A New Chief for the Securities and Exchange Commission


I'm Gwen Outen with the VOA Special English Economics Report.

The Securities and Exchange Commission in Washington was created in nineteen thirty-four to protect investors. The S.E.C. enforces laws and rules that govern financial markets. Last week, its chairman, William Donaldson, announced that he will resign at the end of June.

President Bush quickly named a replacement for approval by the Senate. He nominated California Representative Christopher Cox. The president calls him "a champion of the free-enterprise system." He also says Mister Cox "knows that a free economy is built on trust."

Mister Cox has strong support from business groups. He supported legislation, for example, to make it more difficult for investors to bring legal actions against companies. Mister Cox was first elected to Congress in nineteen eighty-eight.

William Donaldson is a former chairman of the New York Stock Exchange. He became chairman of the Securities and Exchange Commission in February of two thousand three. At that time, public trust in the markets had been weakened. Big companies like the energy trader Enron had cheated investors.

The commission had to develop rules to meet new requirements from Congress. Congress passed the Sarbanes-Oxley Act of two thousand two. The law added responsibilities for top officials of companies that sell stock publicly.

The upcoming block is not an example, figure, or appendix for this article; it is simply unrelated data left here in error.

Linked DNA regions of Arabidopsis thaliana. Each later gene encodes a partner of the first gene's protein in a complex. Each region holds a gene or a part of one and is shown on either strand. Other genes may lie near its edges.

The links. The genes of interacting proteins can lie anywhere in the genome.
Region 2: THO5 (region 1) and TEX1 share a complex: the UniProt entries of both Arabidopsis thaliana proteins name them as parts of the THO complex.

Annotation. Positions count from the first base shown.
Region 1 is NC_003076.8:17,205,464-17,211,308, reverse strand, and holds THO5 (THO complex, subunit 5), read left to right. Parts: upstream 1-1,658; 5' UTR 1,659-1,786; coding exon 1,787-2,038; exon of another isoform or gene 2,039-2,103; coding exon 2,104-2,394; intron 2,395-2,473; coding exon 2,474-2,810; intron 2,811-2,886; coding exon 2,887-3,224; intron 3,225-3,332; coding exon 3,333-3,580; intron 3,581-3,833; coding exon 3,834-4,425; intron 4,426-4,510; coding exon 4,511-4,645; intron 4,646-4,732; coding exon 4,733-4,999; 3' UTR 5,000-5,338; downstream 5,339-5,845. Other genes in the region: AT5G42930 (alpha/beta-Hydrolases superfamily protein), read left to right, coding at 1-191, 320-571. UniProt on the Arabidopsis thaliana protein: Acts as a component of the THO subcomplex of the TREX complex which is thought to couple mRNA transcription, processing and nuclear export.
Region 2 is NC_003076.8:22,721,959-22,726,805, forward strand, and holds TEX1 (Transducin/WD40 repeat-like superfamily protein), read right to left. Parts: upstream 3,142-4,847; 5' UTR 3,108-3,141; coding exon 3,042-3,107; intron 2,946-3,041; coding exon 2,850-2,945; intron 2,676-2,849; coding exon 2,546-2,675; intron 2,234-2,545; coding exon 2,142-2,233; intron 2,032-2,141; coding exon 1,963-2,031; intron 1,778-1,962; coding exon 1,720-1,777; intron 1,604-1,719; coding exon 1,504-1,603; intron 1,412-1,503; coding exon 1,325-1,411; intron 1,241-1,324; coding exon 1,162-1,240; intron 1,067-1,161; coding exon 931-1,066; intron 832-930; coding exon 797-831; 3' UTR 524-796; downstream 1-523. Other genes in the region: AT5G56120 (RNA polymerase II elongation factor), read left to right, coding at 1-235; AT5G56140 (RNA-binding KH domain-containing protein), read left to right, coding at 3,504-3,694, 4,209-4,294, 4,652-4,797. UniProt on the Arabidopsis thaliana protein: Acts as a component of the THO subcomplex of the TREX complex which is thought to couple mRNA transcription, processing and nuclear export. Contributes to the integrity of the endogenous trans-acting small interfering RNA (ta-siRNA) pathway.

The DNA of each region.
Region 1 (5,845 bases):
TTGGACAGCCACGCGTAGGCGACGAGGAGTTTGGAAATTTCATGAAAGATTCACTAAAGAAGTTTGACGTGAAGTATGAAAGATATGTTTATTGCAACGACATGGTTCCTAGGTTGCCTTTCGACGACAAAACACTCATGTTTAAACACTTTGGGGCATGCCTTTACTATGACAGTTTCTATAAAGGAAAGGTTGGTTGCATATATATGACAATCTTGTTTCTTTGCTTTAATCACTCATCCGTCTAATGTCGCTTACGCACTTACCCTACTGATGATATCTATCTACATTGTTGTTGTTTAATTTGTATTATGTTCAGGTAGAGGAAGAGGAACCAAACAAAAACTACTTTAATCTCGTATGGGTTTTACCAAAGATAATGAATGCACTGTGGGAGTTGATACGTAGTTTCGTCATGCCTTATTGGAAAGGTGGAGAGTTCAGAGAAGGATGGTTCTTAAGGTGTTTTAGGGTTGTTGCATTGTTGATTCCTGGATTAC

Now, chief executives and chief financial officers must confirm financial results. Companies must have controls to protect against mistakes and wrongdoing.

Another rule requires investors to receive the best stock price possible. The agency has also increased rules on mutual funds and hedge funds.

Mutual funds make many different investments. Mutual funds often pay other companies to supervise their investments. The agency acted to require that most top officials of such funds be independent of the management company.

Hedge funds are similar to mutual funds, but are designed for big investors. Advisers to large hedge funds will now have to be known to the S.E.C.

The five-member commission has two Democrats and three Republicans, including Mister Donaldson. Critics of the chairman said his actions were often too restrictive on business. Yet Mister Donaldson says the last two and one-half years may well be remembered as the most productive period in the agency's history.

This VOA Special English Economics Report was written by Mario Ritter. Our reports are on the Web at WWW.51VOA.COM. I'm Gwen Outen.